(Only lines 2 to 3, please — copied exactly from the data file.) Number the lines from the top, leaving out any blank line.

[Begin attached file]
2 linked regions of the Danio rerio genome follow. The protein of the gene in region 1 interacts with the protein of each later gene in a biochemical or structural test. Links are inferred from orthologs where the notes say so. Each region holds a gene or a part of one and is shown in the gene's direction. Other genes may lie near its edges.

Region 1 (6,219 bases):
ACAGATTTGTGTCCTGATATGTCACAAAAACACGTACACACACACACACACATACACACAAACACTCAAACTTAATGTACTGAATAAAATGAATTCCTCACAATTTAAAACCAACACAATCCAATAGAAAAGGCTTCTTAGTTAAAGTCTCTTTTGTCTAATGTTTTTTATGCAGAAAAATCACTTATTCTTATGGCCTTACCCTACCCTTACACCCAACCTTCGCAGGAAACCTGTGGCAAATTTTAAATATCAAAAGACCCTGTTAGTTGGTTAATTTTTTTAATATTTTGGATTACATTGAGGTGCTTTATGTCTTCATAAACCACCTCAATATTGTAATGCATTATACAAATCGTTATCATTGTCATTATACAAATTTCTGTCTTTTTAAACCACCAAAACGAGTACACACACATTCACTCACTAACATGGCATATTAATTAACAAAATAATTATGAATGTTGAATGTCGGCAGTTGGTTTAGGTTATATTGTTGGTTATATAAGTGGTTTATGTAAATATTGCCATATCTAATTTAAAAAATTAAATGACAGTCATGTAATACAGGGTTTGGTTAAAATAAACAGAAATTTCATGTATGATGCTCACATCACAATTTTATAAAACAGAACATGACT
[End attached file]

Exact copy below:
Region 1 (6,219 bases):
ACAGATTTGTGTCCTGATATGTCACAAAAACACGTACACACACACACACACATACACACAAACACTCAAACTTAATGTACTGAATAAAATGAATTCCTCACAATTTAAAACCAACACAATCCAATAGAAAAGGCTTCTTAGTTAAAGTCTCTTTTGTCTAATGTTTTTTATGCAGAAAAATCACTTATTCTTATGGCCTTACCCTACCCTTACACCCAACCTTCGCAGGAAACCTGTGGCAAATTTTAAATATCAAAAGACCCTGTTAGTTGGTTAATTTTTTTAATATTTTGGATTACATTGAGGTGCTTTATGTCTTCATAAACCACCTCAATATTGTAATGCATTATACAAATCGTTATCATTGTCATTATACAAATTTCTGTCTTTTTAAACCACCAAAACGAGTACACACACATTCACTCACTAACATGGCATATTAATTAACAAAATAATTATGAATGTTGAATGTCGGCAGTTGGTTTAGGTTATATTGTTGGTTATATAAGTGGTTTATGTAAATATTGCCATATCTAATTTAAAAAATTAAATGACAGTCATGTAATACAGGGTTTGGTTAAAATAAACAGAAATTTCATGTATGATGCTCACATCACAATTTTATAAAACAGAACATGACT